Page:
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United States Department of State / Foreign relations of the United States, 1951. Asia and the Pacific (in two parts)

Afghanistan,   pp. 2004-2012 PDF (3.8 MB)

Page 2005

ance with its traditional reliance upon a remote and friendly power.
This reliance is tempered with careful attention to the advantages
that may be offered by other Muslim and European countries, as well
as by the United Nations itself.
  Although the approval of PL 6213 makes it possible to assist
Afghanistan in its efforts to prepare for defense against aggression
and to preserve internal order, it has been dilatory in making informal
approaches looking to the supply of military equipment by this coun-
try, The US Government is in a position to consider extending
Afghanistan reimbursable aid (by procurement assistance, technical
advice or by sales from US military stocks) within the framework
of established higher priority and supply limitations when it appears
that Afghanistan is in a position to translate its' requirements into
definite terms.
  Owing to thie restrictive policies of the Afghan Government and
widespread illiteracy, US information activities are limited, but the
USIE in Kabul can and does distribute a sizeable amount of pro-US
material, chiefly in the form of illustrated booklets, magazines and
photographs. Film showings to small groups of officials and students
have been successful and the exchange of persons program will bring
a significant number 'of Afghan leaders and students to the United
States. Further'expansion ,of the USIE program along these lines
will be recommended .whenever it is c'ear that it done within
the framework of.Afghan Government restrictions and sensibilities.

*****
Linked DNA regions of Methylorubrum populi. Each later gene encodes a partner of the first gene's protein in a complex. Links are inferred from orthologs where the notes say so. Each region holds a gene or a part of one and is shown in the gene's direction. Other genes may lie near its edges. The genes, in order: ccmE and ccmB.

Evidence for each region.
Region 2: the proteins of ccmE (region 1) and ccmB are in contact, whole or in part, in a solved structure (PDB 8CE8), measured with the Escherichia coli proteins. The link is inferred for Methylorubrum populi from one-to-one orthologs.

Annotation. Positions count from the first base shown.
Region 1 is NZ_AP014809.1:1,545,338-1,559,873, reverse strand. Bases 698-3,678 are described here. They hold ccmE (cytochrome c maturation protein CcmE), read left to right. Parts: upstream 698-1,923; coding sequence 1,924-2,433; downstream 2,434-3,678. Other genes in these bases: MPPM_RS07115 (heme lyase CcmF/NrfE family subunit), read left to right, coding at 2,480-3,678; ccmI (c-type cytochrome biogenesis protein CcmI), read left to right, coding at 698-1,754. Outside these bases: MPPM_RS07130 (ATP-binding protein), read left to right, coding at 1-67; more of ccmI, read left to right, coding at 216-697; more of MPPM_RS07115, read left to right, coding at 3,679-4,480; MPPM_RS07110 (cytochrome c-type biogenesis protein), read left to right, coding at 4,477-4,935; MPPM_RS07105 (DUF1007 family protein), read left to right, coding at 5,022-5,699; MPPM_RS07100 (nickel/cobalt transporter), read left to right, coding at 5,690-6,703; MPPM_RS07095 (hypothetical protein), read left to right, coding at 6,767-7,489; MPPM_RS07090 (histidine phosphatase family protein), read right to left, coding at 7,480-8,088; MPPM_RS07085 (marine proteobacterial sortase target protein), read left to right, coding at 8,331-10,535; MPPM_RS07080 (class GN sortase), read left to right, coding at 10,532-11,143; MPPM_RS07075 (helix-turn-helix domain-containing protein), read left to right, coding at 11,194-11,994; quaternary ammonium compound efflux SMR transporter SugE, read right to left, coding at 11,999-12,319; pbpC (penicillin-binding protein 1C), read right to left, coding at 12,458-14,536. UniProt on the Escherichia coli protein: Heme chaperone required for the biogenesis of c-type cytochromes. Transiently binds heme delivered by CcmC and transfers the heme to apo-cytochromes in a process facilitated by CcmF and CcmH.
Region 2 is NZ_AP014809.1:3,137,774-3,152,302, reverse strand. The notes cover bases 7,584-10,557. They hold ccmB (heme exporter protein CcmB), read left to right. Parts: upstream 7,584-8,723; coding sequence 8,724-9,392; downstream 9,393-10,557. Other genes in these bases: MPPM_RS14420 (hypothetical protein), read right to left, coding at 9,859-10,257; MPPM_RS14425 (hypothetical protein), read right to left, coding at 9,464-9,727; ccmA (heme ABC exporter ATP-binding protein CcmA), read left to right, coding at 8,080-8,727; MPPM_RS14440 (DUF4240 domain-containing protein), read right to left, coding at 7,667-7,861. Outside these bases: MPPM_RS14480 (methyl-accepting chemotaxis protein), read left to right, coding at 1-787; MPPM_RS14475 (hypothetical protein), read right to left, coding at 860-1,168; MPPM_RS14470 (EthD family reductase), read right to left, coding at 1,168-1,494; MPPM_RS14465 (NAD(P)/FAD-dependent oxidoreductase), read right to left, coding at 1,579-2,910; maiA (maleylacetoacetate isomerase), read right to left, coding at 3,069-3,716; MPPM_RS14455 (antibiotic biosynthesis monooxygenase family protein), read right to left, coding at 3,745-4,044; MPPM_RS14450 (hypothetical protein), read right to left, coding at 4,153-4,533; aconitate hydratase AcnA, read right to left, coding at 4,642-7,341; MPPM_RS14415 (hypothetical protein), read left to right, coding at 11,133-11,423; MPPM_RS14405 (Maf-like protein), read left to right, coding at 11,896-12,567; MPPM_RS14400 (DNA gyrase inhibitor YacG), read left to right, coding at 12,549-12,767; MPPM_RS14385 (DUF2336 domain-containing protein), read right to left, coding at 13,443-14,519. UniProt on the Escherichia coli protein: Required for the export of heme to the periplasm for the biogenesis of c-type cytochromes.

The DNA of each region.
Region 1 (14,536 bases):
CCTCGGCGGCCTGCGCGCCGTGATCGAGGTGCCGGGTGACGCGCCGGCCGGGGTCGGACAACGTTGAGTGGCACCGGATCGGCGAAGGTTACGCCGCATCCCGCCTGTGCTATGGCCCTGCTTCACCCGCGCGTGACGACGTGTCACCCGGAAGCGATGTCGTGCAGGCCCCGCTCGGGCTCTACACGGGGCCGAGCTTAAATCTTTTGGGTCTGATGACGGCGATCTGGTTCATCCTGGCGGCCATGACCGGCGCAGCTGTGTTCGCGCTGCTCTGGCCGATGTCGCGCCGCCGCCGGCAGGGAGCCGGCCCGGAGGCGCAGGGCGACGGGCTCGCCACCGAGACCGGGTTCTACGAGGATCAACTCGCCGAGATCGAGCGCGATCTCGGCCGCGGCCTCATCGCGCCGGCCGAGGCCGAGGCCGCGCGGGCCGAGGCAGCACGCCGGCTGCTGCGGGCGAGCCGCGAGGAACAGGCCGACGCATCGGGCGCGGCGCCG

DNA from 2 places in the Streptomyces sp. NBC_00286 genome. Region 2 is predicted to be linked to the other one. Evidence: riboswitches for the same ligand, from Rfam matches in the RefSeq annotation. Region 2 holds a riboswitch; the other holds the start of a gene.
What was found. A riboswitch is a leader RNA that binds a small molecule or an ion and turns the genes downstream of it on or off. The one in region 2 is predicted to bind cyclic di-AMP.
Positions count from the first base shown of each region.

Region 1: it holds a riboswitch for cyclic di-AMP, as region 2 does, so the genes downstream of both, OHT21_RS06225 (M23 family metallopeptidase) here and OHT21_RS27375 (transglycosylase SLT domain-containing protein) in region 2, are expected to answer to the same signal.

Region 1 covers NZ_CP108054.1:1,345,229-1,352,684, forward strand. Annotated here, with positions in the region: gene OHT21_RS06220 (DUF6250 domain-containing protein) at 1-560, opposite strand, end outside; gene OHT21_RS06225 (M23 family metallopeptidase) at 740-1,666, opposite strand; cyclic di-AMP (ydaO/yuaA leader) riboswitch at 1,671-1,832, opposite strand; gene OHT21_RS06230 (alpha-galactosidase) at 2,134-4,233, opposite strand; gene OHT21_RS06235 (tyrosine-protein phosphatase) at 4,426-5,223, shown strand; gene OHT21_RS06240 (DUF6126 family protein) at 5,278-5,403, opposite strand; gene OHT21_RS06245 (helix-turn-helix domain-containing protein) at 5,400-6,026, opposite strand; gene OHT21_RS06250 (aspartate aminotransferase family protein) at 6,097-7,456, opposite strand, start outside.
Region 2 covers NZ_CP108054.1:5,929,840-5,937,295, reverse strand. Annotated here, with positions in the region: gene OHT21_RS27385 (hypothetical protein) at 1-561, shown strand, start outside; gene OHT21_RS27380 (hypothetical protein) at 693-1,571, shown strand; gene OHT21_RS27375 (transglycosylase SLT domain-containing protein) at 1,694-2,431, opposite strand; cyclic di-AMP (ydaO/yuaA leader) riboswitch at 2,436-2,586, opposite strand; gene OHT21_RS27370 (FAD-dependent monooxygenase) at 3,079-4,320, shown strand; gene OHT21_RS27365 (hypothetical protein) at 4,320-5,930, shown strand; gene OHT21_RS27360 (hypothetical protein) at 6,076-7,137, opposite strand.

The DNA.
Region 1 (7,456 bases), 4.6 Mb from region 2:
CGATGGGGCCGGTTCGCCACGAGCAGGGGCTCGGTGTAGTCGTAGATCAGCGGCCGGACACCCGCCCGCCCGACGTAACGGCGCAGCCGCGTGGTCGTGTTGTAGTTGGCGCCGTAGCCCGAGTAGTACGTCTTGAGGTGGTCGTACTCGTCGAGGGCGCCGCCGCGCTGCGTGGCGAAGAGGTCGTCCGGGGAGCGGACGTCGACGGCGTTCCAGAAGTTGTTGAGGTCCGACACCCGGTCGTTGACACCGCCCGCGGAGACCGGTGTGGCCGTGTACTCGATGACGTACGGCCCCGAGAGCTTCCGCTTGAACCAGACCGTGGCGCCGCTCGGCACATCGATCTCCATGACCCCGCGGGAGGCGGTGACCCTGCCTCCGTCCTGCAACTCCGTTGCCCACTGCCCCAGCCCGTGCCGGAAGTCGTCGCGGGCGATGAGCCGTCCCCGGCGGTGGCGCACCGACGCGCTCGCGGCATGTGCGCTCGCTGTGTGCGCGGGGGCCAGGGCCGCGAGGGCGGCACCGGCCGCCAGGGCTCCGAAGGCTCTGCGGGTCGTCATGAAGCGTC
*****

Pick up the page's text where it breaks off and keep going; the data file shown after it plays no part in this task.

The Afghan Government's program        for recruiting American
teachers, potentially effective in disseminating information -about the
United States, has been suspended for over a year. Should it be
renewed, a careful review would be essential in order to insure selection
of personnel most likely to succeed under the difficult conditions ob-
training in Afghanistan -and to eliminate, insofar as possible,1 the
administrative difficulties which have curtailed the effectiveness of
the program in the past.
  So far as known, there is no overt or clandestine indigenous"Com-
munist organization in Afghanistan. To date !foreign Communist
activity appears to be of little significance due in part to the vigilance
of the existing government,'and, to a consid-erable extent, to the pre-
disposition of the- inhabitants against Russia as a nation and com-
munism as an ideology.
  The major Afghan economic problem is that of maintaining neces-
sary imports of consumer goods while proceeding with development
plans. Afghanistan's principal hard currency resources consist-of
dollar earnings from karakuI fur exports to the United States, Which
  'Public Law 621, An Act to amend the Mutual Defense Assistance Act of 1949,
approved July 26,1950-; text in 64 Stat. 373.

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